June 17, 2010
Northern Hawk Owl female mantling nest cavity with young
Northern Hawk Owl female mantling nest cavity with young
Any birders out there see the new Miley Cyrus video, Can’t Be Tamed, yet?  Okay, Miley passed from Hannah Montana, sweet and sexless tweener, to a suggestive adult seductress right before our eyes.  This ain’t your father’s video, you may not want your sons to see it, and most environmentalists will drink the kool aid and lament the advent of a time when all we have left of wild things is not the wild things themselves but caricatures of them presented to us courtesy of pop culture.

I get all that.  However, although it goes against the grain of my cup-half-empty personality, well known to my closest friends, my takeaway from Can’t Be Tamed is something quite different.  I find the concept of the video, a rare and wild creature breaking free of its cage, compelling, the brief bird imagery visually stunning, and the play on words for the creature’s “scientific” name, Avis cyrus, clever.  And those who filter through the rapid fire graphic changes and actually listen to the lyrics will be struck by the fact that the artist alludes to her wildness emanating straight from her DNA--something she can’t escape, can’t change, doesn’t care to have changed.

Make no mistake, Miley Cyrus is an artist, and an accomplished one.  She has a trained voice and is an experienced actress.  You may not like her art or its message, and I’m guessing she hasn’t sat beneath a falcon aerie or perhaps even been to a zoo lately, but she conveys the “wild” thing in our human DNA spot on.  She had me at the initial wingspread as I realized the conceit of her costume and, although I don’t consider her a particularly good looking woman and probably wouldn’t recognize her in jeans and a T-shirt if I passed her in the Biltmore Plaza, I couldn’t take my eyes off her in the video long enough to even look at the other dancers.  Her performance conjures, in pop culture version to be sure, the visceral feelings I get when geese honk across a sunrise, condors sweep over the Canyon, buteos scream above open prairie.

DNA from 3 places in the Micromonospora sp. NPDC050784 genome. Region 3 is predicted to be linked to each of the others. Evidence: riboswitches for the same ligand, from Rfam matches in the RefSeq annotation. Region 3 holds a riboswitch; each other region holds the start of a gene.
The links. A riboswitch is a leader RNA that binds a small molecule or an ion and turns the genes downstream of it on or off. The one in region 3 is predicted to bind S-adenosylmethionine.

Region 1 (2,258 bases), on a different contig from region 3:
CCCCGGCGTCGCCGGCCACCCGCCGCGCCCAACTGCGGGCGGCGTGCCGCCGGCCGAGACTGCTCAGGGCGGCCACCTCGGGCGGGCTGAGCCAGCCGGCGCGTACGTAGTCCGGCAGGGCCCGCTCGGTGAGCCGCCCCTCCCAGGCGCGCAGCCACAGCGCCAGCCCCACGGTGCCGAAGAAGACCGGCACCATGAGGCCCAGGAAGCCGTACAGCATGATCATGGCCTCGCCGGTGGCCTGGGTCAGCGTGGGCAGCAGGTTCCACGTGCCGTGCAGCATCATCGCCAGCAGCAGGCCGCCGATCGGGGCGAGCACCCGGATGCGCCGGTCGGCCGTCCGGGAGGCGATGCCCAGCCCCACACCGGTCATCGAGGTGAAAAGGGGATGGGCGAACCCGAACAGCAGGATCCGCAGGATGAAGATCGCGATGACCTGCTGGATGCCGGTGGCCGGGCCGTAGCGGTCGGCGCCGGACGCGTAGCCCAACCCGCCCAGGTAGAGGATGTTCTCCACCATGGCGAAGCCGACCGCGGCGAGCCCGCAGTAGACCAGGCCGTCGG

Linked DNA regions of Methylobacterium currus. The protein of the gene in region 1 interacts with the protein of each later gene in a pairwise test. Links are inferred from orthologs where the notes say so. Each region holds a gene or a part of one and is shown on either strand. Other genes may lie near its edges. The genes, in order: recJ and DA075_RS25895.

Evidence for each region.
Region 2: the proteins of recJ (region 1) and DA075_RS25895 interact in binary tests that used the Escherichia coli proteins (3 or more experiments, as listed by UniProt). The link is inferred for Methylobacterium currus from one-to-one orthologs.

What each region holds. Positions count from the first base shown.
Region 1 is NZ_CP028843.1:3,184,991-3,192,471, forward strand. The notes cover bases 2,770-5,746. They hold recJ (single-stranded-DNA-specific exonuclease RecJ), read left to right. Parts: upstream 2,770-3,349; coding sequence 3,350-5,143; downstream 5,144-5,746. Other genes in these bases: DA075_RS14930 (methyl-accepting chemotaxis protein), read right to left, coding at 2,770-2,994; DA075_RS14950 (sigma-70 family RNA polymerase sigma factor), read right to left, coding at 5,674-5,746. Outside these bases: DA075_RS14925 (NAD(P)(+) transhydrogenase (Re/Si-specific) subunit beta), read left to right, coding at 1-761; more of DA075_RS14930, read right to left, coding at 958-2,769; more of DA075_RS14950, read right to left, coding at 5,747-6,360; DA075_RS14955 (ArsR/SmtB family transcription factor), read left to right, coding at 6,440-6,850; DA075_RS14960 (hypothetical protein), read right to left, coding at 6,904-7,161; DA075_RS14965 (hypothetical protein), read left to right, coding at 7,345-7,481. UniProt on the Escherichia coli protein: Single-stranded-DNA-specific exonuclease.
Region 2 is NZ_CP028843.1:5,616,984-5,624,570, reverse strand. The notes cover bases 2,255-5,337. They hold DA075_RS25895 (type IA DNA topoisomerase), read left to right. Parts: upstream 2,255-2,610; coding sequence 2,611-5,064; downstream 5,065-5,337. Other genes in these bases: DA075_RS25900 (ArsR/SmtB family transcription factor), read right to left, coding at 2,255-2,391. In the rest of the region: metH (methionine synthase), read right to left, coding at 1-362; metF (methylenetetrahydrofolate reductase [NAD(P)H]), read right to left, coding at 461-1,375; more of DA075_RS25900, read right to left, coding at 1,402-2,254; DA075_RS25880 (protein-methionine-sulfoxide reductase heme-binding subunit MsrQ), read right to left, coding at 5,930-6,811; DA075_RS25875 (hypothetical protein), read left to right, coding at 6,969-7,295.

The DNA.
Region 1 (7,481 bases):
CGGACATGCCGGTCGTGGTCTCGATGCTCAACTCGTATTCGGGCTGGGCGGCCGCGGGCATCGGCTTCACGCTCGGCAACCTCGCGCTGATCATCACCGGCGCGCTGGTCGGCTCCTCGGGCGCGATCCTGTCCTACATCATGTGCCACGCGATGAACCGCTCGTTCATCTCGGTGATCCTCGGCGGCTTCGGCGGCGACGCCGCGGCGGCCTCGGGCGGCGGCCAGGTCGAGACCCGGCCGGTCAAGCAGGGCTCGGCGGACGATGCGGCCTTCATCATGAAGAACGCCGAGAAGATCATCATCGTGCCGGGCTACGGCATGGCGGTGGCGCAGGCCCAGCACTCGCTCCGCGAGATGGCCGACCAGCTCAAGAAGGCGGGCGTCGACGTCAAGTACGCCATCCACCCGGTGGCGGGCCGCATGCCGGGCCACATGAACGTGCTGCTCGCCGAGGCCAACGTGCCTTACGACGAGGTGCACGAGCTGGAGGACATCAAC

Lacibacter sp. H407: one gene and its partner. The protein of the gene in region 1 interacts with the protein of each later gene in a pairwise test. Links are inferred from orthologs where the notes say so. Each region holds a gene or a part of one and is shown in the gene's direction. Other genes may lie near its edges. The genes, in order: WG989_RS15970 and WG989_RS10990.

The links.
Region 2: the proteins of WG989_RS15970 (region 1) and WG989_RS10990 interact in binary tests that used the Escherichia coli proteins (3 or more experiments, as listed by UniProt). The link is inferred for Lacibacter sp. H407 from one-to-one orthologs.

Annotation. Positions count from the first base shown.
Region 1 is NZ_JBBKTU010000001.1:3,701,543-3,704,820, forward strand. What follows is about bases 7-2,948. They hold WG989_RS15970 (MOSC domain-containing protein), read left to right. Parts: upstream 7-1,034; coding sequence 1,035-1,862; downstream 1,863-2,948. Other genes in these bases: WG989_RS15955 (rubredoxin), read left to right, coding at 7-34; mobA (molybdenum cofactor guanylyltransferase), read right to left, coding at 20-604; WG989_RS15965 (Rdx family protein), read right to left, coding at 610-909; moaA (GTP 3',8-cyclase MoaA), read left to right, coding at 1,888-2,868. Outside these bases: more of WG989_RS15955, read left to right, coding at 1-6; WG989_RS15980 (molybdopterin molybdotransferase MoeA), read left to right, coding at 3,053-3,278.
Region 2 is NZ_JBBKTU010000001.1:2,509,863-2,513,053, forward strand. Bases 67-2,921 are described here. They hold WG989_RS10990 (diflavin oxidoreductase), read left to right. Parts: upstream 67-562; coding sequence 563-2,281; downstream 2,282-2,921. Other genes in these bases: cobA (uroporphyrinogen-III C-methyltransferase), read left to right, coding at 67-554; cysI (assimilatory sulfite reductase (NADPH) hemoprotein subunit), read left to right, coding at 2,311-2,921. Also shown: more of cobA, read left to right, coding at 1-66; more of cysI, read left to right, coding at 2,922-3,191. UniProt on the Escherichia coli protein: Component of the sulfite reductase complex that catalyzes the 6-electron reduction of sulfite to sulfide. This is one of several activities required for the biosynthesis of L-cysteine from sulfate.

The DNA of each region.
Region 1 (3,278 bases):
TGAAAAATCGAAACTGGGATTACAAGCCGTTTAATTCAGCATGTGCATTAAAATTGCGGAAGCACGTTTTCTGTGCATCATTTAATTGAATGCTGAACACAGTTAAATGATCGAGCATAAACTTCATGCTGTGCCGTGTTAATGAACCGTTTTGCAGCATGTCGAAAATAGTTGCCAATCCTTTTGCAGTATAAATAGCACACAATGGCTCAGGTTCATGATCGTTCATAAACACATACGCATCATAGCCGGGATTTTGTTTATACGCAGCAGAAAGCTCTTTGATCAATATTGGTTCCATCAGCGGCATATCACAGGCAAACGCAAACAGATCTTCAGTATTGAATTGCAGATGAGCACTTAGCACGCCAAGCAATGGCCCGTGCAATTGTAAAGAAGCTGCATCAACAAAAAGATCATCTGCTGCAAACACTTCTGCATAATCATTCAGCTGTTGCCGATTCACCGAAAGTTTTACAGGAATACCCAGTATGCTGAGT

I find it fascinating, and hope inducing, that the natural world, its rapidly shrinking wilderness, and the values we hold from that world are being kept alive, if not well, not only by environmental organizations like Audubon and The Nature Conservancy, but by artists solidly entrenched in our pop culture.  I take solace that someone in that world thinks of imagery from nature as a marketing tool that will resonate with a wide audience of mostly young adults.  Education and awareness come in many forms and flavors, and today’s “pop” culture is tomorrow’s mainstream sensibility.

Last month I spent a week photographing in the boglands of northern Minnesota.  One day I stumbled by chance upon a Northern Hawk Owl nest.  I observed hunting, prey exchanges, and feeding of young.  Twice a day a freight train rumbling down out of the Iron Range hissed and clattered nearby.  In one I counted 161 ore cars.  The owls were oblivious to it all.  Wilderness is part of their DNA.  They can’t be tamed.  Neither can we.  I wish Cyrus had been there to feel that wilderness essence and how important that essence is for our own species’ survival.  Wilderness is part of our DNA also.